One of the worst disasters to strike the Puget Sound mosquito fleet was the loss of the 191-ton wooden freighter T. W. LAKE. She was constructed in 1895 from the hull of the burned sternwheel steamer ANNIE M. PENCE for Joshua Green's Skagit run. For a time she and the LYDIA THOMPSON were picking up barrels of lime destined for Tacoma and Seattle. Then in 1905, the Merchants Transportation Co bought the former and later converted her to motor power. On 5 December 1923, she was coming from Roche Harbor with 300 barrels of lime for Anacortes when a terrific gale overtook her off Lopez Island. She sank in Rosario Strait, carrying all aboard to their deaths, including Capt. E. E. Mason and Chief Engineer Joseph Larson. (A post of this story can be viewed here )
A later lime carrier was the bark STAR OF CHILE which had originally been the iron clipper ship LA ESCOSESA, blt in Dundee, Scotland. In the 1870s she twice challenged the clipper YOUNG AMERICA to a race from San Fran. to Liverpool. Once she lost 13 days and cost her owners $40,000 in wagers.
Among the vessels mentioned as having carried lime cargoes was the RAPID TRANSIT. Doubtless, there were many more, but this writer's research fell short of tracing them. The best history of all was that related in the 13 December 1882 issue of the Post-Intelligencer about the varied career of the schooner GENERAL HARNEY, which for years was looked upon by early settlers as almost the only means of getting their products to market.
She was described as a schooner-rigged scow, built of Puget Sound Douglas fir at Bellingham Bay in 1858 by Capt Henry Roeder, who commanded her for a number of years. Of 100-tons register, she measured 80 x 20.5 x 6.2-ft. Her first work was an assignment to carry lumber from Utsalady to Port Townsend for construction of a Catholic church. Oner her arrival the priest came on board, blessed the vessel and predicted for her a long, useful and successful career.
The next work of the GENERAL HARNEY was moving the armament and soldiers under Capt. George E. Pickett from Bellingham Bay to San Juan Is during the Pig War dispute. The schooner incidentally took its name from General William S. Harney, who was responsible for placing military forces ashore on San Juan.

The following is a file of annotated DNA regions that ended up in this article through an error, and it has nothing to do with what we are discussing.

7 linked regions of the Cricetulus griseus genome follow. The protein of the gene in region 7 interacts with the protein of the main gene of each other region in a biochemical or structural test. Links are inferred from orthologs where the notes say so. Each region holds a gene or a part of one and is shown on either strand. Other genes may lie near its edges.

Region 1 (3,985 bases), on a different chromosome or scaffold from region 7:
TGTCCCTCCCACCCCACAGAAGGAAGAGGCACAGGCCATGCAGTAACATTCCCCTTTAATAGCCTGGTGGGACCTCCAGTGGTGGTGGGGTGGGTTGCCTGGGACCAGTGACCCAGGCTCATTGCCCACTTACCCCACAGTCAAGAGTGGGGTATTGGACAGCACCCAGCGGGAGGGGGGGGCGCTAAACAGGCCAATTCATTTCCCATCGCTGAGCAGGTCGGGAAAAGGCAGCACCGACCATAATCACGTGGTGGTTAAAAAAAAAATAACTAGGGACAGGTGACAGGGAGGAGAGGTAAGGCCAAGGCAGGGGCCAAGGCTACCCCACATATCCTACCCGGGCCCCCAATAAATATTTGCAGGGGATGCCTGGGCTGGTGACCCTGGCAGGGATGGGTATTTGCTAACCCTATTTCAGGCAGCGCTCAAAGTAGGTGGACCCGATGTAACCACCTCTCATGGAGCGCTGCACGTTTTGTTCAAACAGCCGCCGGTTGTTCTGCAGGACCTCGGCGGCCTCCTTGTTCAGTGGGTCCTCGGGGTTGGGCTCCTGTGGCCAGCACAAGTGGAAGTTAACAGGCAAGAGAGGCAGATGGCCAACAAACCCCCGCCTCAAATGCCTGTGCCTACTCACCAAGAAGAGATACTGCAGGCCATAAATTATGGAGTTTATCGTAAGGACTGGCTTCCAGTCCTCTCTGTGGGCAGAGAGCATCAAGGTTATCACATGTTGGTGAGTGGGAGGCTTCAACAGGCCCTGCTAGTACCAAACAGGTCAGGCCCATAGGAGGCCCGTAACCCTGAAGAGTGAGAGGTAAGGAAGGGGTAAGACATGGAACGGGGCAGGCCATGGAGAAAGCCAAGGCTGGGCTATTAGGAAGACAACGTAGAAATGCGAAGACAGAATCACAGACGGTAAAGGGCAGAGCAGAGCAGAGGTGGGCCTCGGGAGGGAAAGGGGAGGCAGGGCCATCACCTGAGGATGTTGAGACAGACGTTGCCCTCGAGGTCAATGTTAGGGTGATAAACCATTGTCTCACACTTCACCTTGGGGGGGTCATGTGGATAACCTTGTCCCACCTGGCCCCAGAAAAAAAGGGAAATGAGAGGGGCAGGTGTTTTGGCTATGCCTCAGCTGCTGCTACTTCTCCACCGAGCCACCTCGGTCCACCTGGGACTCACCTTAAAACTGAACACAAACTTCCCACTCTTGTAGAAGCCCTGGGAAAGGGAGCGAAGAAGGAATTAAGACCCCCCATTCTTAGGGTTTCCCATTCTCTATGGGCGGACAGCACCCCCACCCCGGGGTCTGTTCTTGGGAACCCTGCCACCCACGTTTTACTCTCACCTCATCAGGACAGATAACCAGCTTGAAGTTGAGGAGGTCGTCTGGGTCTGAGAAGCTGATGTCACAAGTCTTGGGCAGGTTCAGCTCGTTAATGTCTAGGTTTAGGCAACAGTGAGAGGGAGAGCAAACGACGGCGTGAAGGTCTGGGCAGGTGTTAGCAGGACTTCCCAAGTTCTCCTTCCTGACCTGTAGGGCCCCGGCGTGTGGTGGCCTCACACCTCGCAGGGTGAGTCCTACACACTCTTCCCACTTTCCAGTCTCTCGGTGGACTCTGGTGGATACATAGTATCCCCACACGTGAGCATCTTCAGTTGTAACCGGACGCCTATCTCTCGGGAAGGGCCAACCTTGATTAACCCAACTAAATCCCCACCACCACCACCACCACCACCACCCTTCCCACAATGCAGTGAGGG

In 1860, according to the article, Capt H. H. Lloyd took command of the HARNEY and, under a contract with Hillary Butler and F. H. Whitworth, delivered brick and lime from San Juan and stone for Port Orchard and Seattle for the foundation of the Territorial University. She next entered into carrying grain and freight.
In 1875, Lloyd became sole owner of the schooner when he bought out Capt. Roeder and placed the vessel in the lime-carrying trade between San Juan and Tacoma. She transported from 10,000 to 12,000 barrels a year, and also large quantities of limestone destined for the iron works at Oswego, OR.
In 1876, while proceeding up the Sound with a load of lime, a little stream trickled through the deck and set the lime on fire. As soon as it was discovered the little craft was run on the beach near Appletree Cove and covered with mud for five days, during which time the fire was smothered out and the lime was uninjured, but the barrels were all burned to coal, so that when they were touched they would all fall to pieces. The loss amounted to about 500 barrels of lime. So fortunate she has always been that insurance companies in Victoria were glad to take risks on cargoes that go in her for half of one percent.
The GENERAL HARNEY quit carrying lime after that. She was rammed one night the following November by the steamer YAKIMA and got her first thorough overhauling. Her frame and exterior planking and timbers were found sound except for a few inroads of teredos. She received a new keel, new keelson, planks, and other repairs at Mitchell's yard and was soon ready for more years of useful work. Her end came in 1889 when she was en route from Dungeness to Whatcom and stranding during a gale on Goose Island in San Juan Passage. She was a total loss.
The writer in the above quoted Post-Intelligencer observed that "few if any craft of her size had done more for the development and advancement of Puget Sound."
McDonald, Lucile. Published by The Sea Chest, the quarterly journal of Puget Sound Maritime, Seattle, WA. March 1983.
Lucile McDonald (1898-1992), historian/author of 32 books. She was a feature writer for The Seattle Times for 23 years who became familiar with the San Juan Islands from cruising with her family.
Lucile S. McDonald Book Search––